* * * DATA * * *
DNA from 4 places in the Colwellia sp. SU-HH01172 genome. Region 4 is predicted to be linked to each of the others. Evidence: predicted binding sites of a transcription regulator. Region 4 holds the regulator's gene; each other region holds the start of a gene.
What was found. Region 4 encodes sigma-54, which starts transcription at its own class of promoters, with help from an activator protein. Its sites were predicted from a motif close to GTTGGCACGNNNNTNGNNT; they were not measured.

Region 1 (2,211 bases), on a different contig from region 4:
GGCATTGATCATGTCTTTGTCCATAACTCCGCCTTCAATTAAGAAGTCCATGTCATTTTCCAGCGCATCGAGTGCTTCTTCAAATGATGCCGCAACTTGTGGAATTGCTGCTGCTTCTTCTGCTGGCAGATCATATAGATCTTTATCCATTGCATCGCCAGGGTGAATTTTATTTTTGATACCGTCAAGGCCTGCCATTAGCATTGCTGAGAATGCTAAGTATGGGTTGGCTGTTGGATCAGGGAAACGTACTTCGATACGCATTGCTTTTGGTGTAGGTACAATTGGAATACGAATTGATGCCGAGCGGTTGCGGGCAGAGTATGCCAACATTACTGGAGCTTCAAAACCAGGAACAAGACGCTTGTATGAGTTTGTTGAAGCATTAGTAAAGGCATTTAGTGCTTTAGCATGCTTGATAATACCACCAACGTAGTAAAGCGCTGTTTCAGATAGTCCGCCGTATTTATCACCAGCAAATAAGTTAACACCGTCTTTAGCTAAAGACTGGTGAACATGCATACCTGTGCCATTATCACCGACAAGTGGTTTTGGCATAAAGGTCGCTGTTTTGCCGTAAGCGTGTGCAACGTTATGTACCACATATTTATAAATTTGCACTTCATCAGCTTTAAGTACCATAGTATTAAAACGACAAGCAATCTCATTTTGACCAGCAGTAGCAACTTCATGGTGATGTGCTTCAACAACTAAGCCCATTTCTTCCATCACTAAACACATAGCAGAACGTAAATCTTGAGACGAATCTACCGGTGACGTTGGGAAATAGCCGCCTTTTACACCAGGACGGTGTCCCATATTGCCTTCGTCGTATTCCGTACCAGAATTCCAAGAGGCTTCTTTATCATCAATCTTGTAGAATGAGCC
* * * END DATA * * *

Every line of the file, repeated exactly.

DNA from 4 places in the Colwellia sp. SU-HH01172 genome. Region 4 is predicted to be linked to each of the others. Evidence: predicted binding sites of a transcription regulator. Region 4 holds the regulator's gene; each other region holds the start of a gene.
What was found. Region 4 encodes sigma-54, which starts transcription at its own class of promoters, with help from an activator protein. Its sites were predicted from a motif close to GTTGGCACGNNNNTNGNNT; they were not measured.

Region 1 (2,211 bases), on a different contig from region 4:
GGCATTGATCATGTCTTTGTCCATAACTCCGCCTTCAATTAAGAAGTCCATGTCATTTTCCAGCGCATCGAGTGCTTCTTCAAATGATGCCGCAACTTGTGGAATTGCTGCTGCTTCTTCTGCTGGCAGATCATATAGATCTTTATCCATTGCATCGCCAGGGTGAATTTTATTTTTGATACCGTCAAGGCCTGCCATTAGCATTGCTGAGAATGCTAAGTATGGGTTGGCTGTTGGATCAGGGAAACGTACTTCGATACGCATTGCTTTTGGTGTAGGTACAATTGGAATACGAATTGATGCCGAGCGGTTGCGGGCAGAGTATGCCAACATTACTGGAGCTTCAAAACCAGGAACAAGACGCTTGTATGAGTTTGTTGAAGCATTAGTAAAGGCATTTAGTGCTTTAGCATGCTTGATAATACCACCAACGTAGTAAAGCGCTGTTTCAGATAGTCCGCCGTATTTATCACCAGCAAATAAGTTAACACCGTCTTTAGCTAAAGACTGGTGAACATGCATACCTGTGCCATTATCACCGACAAGTGGTTTTGGCATAAAGGTCGCTGTTTTGCCGTAAGCGTGTGCAACGTTATGTACCACATATTTATAAATTTGCACTTCATCAGCTTTAAGTACCATAGTATTAAAACGACAAGCAATCTCATTTTGACCAGCAGTAGCAACTTCATGGTGATGTGCTTCAACAACTAAGCCCATTTCTTCCATCACTAAACACATAGCAGAACGTAAATCTTGAGACGAATCTACCGGTGACGTTGGGAAATAGCCGCCTTTTACACCAGGACGGTGTCCCATATTGCCTTCGTCGTATTCCGTACCAGAATTCCAAGAGGCTTCTTTATCATCAATCTTGTAGAATGAGCC